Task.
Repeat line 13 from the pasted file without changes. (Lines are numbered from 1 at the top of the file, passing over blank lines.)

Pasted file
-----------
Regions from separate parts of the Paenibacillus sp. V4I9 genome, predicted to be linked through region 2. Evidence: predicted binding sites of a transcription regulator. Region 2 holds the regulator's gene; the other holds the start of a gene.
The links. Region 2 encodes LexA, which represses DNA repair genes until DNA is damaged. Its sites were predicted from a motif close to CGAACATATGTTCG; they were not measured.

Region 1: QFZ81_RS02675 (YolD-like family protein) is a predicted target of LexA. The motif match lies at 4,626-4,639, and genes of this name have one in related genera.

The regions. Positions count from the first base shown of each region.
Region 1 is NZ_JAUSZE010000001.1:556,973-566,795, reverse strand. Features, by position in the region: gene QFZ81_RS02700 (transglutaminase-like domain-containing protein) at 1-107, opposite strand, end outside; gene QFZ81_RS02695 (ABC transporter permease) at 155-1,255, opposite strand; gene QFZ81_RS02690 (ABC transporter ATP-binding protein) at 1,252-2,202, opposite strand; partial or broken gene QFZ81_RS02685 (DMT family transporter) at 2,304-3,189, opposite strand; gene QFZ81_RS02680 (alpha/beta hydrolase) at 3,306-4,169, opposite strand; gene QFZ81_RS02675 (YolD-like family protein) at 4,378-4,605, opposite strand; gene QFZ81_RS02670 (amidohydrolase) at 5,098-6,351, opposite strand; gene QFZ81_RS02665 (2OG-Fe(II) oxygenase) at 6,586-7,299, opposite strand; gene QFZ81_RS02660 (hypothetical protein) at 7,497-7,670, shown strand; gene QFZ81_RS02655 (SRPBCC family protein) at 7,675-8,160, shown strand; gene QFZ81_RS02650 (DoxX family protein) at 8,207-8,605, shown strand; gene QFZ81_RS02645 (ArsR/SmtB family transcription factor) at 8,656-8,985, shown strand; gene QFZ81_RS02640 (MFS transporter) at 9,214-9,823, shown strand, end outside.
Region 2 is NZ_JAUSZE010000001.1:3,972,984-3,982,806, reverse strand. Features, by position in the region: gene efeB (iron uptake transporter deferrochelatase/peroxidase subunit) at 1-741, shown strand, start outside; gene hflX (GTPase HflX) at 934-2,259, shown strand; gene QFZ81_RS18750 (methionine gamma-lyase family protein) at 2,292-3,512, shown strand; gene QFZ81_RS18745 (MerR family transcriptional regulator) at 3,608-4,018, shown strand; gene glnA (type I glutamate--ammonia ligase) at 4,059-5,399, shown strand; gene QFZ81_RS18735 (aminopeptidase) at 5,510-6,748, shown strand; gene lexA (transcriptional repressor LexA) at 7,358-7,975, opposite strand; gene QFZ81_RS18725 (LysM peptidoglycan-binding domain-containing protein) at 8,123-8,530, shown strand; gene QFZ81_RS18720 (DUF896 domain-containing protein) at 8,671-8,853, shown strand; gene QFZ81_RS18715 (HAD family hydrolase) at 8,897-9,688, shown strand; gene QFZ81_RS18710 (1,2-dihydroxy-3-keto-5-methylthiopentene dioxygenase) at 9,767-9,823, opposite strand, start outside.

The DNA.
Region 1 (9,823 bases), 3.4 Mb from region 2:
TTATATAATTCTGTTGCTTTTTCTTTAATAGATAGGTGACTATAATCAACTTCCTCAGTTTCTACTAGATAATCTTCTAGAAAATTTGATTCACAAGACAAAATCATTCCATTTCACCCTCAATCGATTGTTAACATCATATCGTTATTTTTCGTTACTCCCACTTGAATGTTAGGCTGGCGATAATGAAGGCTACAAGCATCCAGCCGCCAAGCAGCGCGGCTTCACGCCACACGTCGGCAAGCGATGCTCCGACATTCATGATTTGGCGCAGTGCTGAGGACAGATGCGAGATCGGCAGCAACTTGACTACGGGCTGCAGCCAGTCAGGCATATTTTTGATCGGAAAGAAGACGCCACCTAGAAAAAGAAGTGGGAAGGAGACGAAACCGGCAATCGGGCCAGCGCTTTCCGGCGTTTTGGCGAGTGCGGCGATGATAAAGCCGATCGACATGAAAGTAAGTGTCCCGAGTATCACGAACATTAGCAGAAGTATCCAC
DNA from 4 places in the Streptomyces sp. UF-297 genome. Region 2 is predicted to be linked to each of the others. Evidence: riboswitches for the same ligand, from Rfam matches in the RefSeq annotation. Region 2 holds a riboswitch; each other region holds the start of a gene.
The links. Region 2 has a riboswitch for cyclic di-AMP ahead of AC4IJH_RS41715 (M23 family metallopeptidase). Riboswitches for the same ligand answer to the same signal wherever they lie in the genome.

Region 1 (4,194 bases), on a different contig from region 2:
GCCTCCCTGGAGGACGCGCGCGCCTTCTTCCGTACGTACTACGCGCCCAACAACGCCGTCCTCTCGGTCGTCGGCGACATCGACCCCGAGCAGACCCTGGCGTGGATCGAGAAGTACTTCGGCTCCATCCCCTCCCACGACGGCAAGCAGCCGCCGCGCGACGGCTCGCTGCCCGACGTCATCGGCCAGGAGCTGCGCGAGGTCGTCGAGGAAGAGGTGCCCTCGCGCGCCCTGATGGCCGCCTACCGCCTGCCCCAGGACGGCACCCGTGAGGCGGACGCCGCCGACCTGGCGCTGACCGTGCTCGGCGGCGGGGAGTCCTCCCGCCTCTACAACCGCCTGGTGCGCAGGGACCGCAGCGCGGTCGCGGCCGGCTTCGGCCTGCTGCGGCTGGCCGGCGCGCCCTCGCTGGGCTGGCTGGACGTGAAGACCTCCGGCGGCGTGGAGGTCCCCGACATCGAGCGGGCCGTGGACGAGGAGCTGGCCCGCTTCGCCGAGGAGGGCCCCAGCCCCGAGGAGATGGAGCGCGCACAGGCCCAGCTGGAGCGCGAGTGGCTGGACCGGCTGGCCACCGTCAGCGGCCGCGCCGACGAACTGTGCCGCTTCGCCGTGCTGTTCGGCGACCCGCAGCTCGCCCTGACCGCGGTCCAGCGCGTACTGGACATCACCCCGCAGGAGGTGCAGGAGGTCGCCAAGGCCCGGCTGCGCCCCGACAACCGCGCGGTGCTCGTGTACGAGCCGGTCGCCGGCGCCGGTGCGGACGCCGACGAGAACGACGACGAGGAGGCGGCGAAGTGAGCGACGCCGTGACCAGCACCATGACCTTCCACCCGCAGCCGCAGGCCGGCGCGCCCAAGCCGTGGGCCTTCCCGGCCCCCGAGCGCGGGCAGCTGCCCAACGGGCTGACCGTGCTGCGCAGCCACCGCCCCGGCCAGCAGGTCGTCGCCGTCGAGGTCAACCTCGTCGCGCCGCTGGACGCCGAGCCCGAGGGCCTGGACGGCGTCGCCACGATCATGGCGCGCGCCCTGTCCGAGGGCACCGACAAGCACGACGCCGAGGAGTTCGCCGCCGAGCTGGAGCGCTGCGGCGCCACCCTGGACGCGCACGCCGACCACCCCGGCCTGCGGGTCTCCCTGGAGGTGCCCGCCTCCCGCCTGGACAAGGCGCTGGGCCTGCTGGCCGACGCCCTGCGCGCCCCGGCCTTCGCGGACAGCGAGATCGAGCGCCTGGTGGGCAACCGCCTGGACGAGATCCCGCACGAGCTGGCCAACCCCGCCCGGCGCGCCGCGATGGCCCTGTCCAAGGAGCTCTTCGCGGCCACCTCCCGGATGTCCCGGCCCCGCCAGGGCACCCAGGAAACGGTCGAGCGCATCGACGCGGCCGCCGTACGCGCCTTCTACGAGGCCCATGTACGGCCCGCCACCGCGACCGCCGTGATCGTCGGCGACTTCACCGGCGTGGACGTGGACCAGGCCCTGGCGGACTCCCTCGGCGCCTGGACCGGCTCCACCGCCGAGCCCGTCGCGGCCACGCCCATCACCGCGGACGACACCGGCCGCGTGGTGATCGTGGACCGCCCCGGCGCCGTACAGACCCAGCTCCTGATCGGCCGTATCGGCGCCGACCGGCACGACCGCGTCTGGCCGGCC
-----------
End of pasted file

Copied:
GCCTCCCTGGAGGACGCGCGCGCCTTCTTCCGTACGTACTACGCGCCCAACAACGCCGTCCTCTCGGTCGTCGGCGACATCGACCCCGAGCAGACCCTGGCGTGGATCGAGAAGTACTTCGGCTCCATCCCCTCCCACGACGGCAAGCAGCCGCCGCGCGACGGCTCGCTGCCCGACGTCATCGGCCAGGAGCTGCGCGAGGTCGTCGAGGAAGAGGTGCCCTCGCGCGCCCTGATGGCCGCCTACCGCCTGCCCCAGGACGGCACCCGTGAGGCGGACGCCGCCGACCTGGCGCTGACCGTGCTCGGCGGCGGGGAGTCCTCCCGCCTCTACAACCGCCTGGTGCGCAGGGACCGCAGCGCGGTCGCGGCCGGCTTCGGCCTGCTGCGGCTGGCCGGCGCGCCCTCGCTGGGCTGGCTGGACGTGAAGACCTCCGGCGGCGTGGAGGTCCCCGACATCGAGCGGGCCGTGGACGAGGAGCTGGCCCGCTTCGCCGAGGAGGGCCCCAGCCCCGAGGAGATGGAGCGCGCACAGGCCCAGCTGGAGCGCGAGTGGCTGGACCGGCTGGCCACCGTCAGCGGCCGCGCCGACGAACTGTGCCGCTTCGCCGTGCTGTTCGGCGACCCGCAGCTCGCCCTGACCGCGGTCCAGCGCGTACTGGACATCACCCCGCAGGAGGTGCAGGAGGTCGCCAAGGCCCGGCTGCGCCCCGACAACCGCGCGGTGCTCGTGTACGAGCCGGTCGCCGGCGCCGGTGCGGACGCCGACGAGAACGACGACGAGGAGGCGGCGAAGTGAGCGACGCCGTGACCAGCACCATGACCTTCCACCCGCAGCCGCAGGCCGGCGCGCCCAAGCCGTGGGCCTTCCCGGCCCCCGAGCGCGGGCAGCTGCCCAACGGGCTGACCGTGCTGCGCAGCCACCGCCCCGGCCAGCAGGTCGTCGCCGTCGAGGTCAACCTCGTCGCGCCGCTGGACGCCGAGCCCGAGGGCCTGGACGGCGTCGCCACGATCATGGCGCGCGCCCTGTCCGAGGGCACCGACAAGCACGACGCCGAGGAGTTCGCCGCCGAGCTGGAGCGCTGCGGCGCCACCCTGGACGCGCACGCCGACCACCCCGGCCTGCGGGTCTCCCTGGAGGTGCCCGCCTCCCGCCTGGACAAGGCGCTGGGCCTGCTGGCCGACGCCCTGCGCGCCCCGGCCTTCGCGGACAGCGAGATCGAGCGCCTGGTGGGCAACCGCCTGGACGAGATCCCGCACGAGCTGGCCAACCCCGCCCGGCGCGCCGCGATGGCCCTGTCCAAGGAGCTCTTCGCGGCCACCTCCCGGATGTCCCGGCCCCGCCAGGGCACCCAGGAAACGGTCGAGCGCATCGACGCGGCCGCCGTACGCGCCTTCTACGAGGCCCATGTACGGCCCGCCACCGCGACCGCCGTGATCGTCGGCGACTTCACCGGCGTGGACGTGGACCAGGCCCTGGCGGACTCCCTCGGCGCCTGGACCGGCTCCACCGCCGAGCCCGTCGCGGCCACGCCCATCACCGCGGACGACACCGGCCGCGTGGTGATCGTGGACCGCCCCGGCGCCGTACAGACCCAGCTCCTGATCGGCCGTATCGGCGCCGACCGGCACGACCGCGTCTGGCCGGCC